The questions you don’t want to hear…

How to tackle those nasty questions.

You know what it’s like, the night before you go for an interview everyone starts to churn out their horror stories. Interviews where the interviewers fire impossible questions at the poor interviewee. Most of these are completely untrue, but it’s amazing how easily a question can throw you.

Open questions are the ones that provide the rope with which candidates can hang themselves. For example, the classic “What is your biggest weakness?” is an invitation to a)land yourself in it by admitting your addiction to “anything with Simon Cowell in it” and viewing his website during working hours, or b) give a bland answer that is forgotten before you’ve even stopped speaking. In this instance it’s best to concentrate on something that’s positive, like “I’m a perfectionist”, or “I demand a lot of my team”, or “I’m sometimes too focussed on meeting deadlines”…

But what other questions are sitting waiting for you, and how can you prepare for them?

Interviewers always know that you’ve either already finished or are about to finish your current employment and that there must be a reason for that – be it the end of a contract or a fall out with the boss, be prepared to talk about your past employment in a positive light. If it was your decision to move then be prepared to justify it.

Then there are the classics like…Why do you want this job? Why should we give you this job? What is it about you that’s right for this role? Here it’s worth having an answer ready based around the job description – treat this as their shopping list and show how you meet the main items.

Questions like “Where do you see yourself in five years time” need an honest answer – this one’s quite difficult to lie about. Perhaps speaking to your agency will help – at MAC Scientific we like to have an idea about a proposed career structure for our candidates and there’s no reason why you shouldn’t share this with the interviewer. If they’re hiring you for a temporary contract then don’t be afraid of saying that you have no intention of being in this country in five years time (if that's the case) – at least you are showing that you have ambition and goals.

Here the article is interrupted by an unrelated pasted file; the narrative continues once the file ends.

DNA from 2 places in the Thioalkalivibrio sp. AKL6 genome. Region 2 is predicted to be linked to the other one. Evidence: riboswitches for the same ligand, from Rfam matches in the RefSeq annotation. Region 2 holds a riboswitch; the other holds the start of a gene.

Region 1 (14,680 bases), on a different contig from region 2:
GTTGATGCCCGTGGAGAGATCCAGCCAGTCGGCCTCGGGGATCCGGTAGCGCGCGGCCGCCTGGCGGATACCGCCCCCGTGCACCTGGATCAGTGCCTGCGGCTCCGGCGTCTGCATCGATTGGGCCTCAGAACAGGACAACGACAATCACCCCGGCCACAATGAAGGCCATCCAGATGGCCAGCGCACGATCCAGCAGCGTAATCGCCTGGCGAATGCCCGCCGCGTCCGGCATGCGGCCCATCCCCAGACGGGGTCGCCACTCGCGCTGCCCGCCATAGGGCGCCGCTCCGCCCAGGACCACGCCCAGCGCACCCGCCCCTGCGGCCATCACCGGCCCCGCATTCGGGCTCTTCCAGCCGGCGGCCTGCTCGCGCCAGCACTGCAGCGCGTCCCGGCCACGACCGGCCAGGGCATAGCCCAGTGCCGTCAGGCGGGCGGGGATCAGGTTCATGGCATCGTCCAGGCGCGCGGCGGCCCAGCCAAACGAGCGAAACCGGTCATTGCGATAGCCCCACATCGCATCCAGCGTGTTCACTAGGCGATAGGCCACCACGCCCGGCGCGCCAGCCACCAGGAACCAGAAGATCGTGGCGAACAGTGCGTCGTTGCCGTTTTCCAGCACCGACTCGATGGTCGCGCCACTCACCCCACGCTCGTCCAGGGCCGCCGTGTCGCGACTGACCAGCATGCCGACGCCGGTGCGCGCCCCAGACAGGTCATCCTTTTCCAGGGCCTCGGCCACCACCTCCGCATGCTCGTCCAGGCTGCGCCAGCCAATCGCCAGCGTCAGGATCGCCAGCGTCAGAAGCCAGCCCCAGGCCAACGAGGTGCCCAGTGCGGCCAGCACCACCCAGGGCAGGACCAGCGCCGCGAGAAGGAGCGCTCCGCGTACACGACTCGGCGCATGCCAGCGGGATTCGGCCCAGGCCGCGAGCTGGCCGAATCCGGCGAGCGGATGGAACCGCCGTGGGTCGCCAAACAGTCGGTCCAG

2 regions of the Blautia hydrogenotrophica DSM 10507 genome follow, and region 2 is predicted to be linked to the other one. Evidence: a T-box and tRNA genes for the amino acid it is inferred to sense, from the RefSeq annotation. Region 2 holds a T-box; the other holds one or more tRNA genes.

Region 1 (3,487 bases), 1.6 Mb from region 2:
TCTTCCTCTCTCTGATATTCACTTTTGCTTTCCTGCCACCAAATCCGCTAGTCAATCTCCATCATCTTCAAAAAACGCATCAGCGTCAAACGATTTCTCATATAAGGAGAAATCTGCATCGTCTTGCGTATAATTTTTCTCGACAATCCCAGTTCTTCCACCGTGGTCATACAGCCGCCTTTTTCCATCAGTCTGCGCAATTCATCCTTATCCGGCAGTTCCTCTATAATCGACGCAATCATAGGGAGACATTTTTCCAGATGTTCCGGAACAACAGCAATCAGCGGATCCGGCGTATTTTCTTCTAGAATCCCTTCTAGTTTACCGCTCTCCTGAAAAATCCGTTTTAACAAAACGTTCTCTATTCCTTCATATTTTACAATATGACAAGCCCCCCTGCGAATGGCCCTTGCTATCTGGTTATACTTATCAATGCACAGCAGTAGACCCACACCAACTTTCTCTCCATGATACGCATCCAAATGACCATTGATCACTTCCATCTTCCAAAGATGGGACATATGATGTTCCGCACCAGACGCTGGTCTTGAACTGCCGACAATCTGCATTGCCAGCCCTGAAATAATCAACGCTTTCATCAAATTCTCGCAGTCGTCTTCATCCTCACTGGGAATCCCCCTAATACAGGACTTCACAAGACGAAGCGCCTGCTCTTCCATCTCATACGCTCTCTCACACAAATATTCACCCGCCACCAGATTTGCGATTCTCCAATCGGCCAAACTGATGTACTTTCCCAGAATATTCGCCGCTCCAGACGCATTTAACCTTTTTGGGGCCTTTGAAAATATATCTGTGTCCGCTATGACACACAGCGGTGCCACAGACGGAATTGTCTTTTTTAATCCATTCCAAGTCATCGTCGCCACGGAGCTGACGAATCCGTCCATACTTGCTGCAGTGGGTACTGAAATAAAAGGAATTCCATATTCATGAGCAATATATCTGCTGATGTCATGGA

Other questions where you have to imagine yourself in the role are an opportunity to show how enthusiastic you are about getting the job. When answering these it’s best to smile and say what you would like about certain situations.

Questions where you are asked to think on your feet, such as “Tell me about a current affairs item currently in the news that matters to you and why?” are asking you to do two things, firstly show you are adept and secondly provide an insight into what interests you, and how passionate you are about them. There’s not always a need to be serious and tackle a “heavy” issue in this type of question, but it’s a good idea to talk about something that you do care about, as this will show in your answer.

It’s important to remember that all questions are an opportunity for you to talk about why you are right for a role – keep that job description in mind, and the elements that you want to bring out in your CV, and bring them into you answers whenever possible. Then, come back with some prepared killer questions of your own…